Several centuries before Ginza became synonymous with luxury, it was actually a swamp. Only after a major fire in 1872 that burnt down most of the larger area did the Meiji government decided to rebuild it into a model of modernization!
Meguro Gajoen offers some very interesting attractions, among which are: indoor traditional restaurant/tea ceremony rooms, gardens with gorgeous wooden painting fresque, a nice little pond, and a selection of restaurants that are featured in the Tokyo edition of the famous Michelin Guide!
Until 1914, Shiodome was known as the Shimbashi railway terminal, but since 1984 it has slowly transformed into one of Tokyo’s most modern areas, where luxury hotels and business buildings rule the roost. There's even a clock designed by Studio Ghibli and heavily inspired by the movie Hauru no Ugoku Shiro (ハウルの動く城), or Howl’s Moving Castle.
Yasukuni Shrine is unfortunately known by many outside Japan as a center of controversy. In truth, the shrine is simply dedicated to anyone - Japanese or not, soldier or not - who lost their life while serving Japan. Though modest in size, Yasukuni is nonetheless an impressive shrine and a place to relax when needed.
Tokyo Station holds a special place in the hearts of Tokyo residents. Despite being over 100 years old, the main building still remains the same and is actually one of Tokyo’s architectural treasures thanks to its unique design and brick walls.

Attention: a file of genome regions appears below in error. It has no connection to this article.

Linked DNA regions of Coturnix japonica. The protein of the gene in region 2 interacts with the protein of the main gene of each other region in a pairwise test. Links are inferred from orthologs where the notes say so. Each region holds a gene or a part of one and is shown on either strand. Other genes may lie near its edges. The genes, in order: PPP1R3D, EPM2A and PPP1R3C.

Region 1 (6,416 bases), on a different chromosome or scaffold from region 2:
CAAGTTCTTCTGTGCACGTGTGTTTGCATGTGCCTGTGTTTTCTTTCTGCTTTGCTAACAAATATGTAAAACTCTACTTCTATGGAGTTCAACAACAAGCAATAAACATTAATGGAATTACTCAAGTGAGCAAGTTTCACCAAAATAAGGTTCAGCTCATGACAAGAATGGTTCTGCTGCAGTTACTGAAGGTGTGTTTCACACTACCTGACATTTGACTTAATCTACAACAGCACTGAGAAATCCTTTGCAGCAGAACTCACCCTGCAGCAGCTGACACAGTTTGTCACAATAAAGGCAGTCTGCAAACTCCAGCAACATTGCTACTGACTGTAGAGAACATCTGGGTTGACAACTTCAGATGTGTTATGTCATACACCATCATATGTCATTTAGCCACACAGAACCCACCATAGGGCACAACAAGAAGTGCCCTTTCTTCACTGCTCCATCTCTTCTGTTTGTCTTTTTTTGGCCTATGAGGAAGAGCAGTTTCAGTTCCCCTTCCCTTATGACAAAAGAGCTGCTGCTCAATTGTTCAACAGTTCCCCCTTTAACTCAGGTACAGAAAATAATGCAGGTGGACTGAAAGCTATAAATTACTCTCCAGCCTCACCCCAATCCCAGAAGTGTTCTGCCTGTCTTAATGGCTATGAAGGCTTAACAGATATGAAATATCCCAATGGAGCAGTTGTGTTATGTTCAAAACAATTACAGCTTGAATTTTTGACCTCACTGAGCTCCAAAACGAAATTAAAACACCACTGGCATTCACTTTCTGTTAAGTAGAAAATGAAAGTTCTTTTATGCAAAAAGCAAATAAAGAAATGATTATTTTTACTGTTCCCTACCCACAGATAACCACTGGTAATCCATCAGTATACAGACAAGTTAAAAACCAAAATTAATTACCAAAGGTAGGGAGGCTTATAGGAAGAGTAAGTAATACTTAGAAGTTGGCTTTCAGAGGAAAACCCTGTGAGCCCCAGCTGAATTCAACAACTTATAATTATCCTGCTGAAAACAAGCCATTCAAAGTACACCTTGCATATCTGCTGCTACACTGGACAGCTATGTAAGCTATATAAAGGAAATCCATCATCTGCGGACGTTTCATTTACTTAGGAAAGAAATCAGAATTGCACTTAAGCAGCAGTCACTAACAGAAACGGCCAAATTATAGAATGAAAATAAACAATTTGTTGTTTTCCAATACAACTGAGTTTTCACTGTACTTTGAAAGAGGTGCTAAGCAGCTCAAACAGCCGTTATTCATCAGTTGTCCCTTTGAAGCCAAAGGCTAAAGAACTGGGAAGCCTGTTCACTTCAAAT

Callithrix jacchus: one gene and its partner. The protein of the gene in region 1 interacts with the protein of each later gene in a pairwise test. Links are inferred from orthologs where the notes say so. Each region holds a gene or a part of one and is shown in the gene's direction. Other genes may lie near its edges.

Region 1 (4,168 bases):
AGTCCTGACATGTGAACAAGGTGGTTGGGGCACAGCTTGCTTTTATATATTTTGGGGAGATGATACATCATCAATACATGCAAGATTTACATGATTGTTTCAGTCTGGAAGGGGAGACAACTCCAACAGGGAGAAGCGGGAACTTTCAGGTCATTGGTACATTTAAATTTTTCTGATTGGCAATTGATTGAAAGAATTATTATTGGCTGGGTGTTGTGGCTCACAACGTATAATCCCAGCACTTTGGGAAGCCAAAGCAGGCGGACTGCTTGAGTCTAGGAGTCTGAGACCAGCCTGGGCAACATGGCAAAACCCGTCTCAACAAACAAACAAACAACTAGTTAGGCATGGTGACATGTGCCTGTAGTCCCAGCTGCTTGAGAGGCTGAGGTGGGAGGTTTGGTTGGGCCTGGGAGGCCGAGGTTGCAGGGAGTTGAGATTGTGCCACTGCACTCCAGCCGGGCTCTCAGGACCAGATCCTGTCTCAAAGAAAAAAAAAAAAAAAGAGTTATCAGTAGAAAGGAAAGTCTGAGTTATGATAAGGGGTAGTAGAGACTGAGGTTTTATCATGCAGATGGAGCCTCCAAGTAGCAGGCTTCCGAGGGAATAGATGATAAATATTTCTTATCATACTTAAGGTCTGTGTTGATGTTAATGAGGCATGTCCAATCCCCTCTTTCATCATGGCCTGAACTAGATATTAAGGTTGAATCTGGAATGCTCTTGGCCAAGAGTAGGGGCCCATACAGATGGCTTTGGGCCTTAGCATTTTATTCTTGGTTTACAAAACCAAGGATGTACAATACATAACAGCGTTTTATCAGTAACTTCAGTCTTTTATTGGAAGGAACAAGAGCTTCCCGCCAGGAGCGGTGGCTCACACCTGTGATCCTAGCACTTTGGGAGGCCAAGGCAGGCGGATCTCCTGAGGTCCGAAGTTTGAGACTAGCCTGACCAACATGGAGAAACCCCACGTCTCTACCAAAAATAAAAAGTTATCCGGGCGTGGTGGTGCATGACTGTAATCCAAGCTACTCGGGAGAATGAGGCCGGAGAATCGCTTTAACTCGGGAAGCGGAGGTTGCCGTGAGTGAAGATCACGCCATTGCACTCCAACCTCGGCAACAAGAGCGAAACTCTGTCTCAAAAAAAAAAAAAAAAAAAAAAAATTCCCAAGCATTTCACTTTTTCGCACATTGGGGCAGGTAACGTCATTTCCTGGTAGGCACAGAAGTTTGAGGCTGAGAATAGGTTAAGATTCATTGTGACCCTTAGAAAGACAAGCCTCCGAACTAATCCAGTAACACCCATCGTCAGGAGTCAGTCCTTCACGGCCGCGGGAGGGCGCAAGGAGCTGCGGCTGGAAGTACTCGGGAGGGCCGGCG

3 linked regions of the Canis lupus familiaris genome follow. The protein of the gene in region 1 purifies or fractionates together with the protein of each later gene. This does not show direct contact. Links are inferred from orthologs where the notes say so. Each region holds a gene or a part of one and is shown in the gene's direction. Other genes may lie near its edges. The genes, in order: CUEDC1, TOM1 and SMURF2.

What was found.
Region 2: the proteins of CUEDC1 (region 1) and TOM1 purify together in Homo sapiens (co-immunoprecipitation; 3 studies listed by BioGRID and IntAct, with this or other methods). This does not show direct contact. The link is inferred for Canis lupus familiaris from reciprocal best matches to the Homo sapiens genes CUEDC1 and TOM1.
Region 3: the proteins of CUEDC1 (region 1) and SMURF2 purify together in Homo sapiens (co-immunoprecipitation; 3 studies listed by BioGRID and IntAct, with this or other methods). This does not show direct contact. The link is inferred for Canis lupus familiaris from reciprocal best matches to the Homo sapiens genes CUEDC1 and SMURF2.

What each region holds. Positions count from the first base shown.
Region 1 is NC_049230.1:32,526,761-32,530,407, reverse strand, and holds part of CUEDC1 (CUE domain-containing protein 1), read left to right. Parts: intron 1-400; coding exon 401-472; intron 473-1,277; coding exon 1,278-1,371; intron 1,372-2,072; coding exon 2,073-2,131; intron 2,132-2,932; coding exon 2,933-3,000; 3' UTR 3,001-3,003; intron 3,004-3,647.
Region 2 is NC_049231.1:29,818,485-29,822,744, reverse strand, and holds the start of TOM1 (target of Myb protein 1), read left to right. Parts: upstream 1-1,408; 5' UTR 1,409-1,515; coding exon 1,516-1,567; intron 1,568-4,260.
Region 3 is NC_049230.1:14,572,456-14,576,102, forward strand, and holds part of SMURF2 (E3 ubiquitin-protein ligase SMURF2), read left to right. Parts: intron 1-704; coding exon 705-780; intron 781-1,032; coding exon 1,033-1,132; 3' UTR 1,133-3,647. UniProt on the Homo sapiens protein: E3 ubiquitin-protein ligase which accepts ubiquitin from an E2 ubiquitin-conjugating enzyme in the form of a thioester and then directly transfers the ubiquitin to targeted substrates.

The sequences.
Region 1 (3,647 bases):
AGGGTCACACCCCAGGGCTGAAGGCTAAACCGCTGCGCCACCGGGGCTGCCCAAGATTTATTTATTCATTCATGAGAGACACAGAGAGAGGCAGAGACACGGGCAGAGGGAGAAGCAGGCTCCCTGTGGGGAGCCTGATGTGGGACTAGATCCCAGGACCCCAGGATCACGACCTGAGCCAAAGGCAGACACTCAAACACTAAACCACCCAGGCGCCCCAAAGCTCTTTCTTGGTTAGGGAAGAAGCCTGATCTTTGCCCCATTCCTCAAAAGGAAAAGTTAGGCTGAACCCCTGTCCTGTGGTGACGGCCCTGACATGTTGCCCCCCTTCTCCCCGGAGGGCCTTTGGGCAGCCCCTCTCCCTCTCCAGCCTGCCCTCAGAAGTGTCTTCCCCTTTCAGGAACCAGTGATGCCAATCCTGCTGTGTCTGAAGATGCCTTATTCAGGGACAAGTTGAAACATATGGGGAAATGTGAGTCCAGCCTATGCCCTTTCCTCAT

It's easy to grow accustomed to the bombast of everyday life here in Tokyo, but it's also nice to get an occasional reminder of how beautiful the city can be. Photographer and videographer Aaron Grimes' In Motion elegantly captures what the majority of Tokyo's denizens probably take for granted.
It was after the second world war that Akihabara became Tokyo’s hottest market for electronics and other household goods, but it wasn’t until around 1980 that Akihabara started to became the place to go for all your computer needs - and then, it changed again...
His latest video is self-described as merely a test, that he's merely examining the capabilities of time lapse dolly shots here in the world’s largest city/metropolitan area. Passing marks from us on this test. If these are just the trials, the practice runs, we can't wait to see what he'll deliver this summer. Stay tuned - you'll see it here.
Yanaka is primarily famous for its vast cemetery where people come not only to pay respects to their ancestors and loved ones, but also to stroll about and let the kids enjoy a bit of fun at one of the playgrounds! Yep you read that correctly: Yanaka cemetery hosts a few playgrounds for kids.
Anyone can set up a camera for long exposure shots, but there’s undeniable artistry in choosing one’s subject matter, mastering the composition process, and holding true to a theme; Tokyo, a contemplation of the profound socio-technological complexity of the largest city in human history, delivers an exemplar thereof.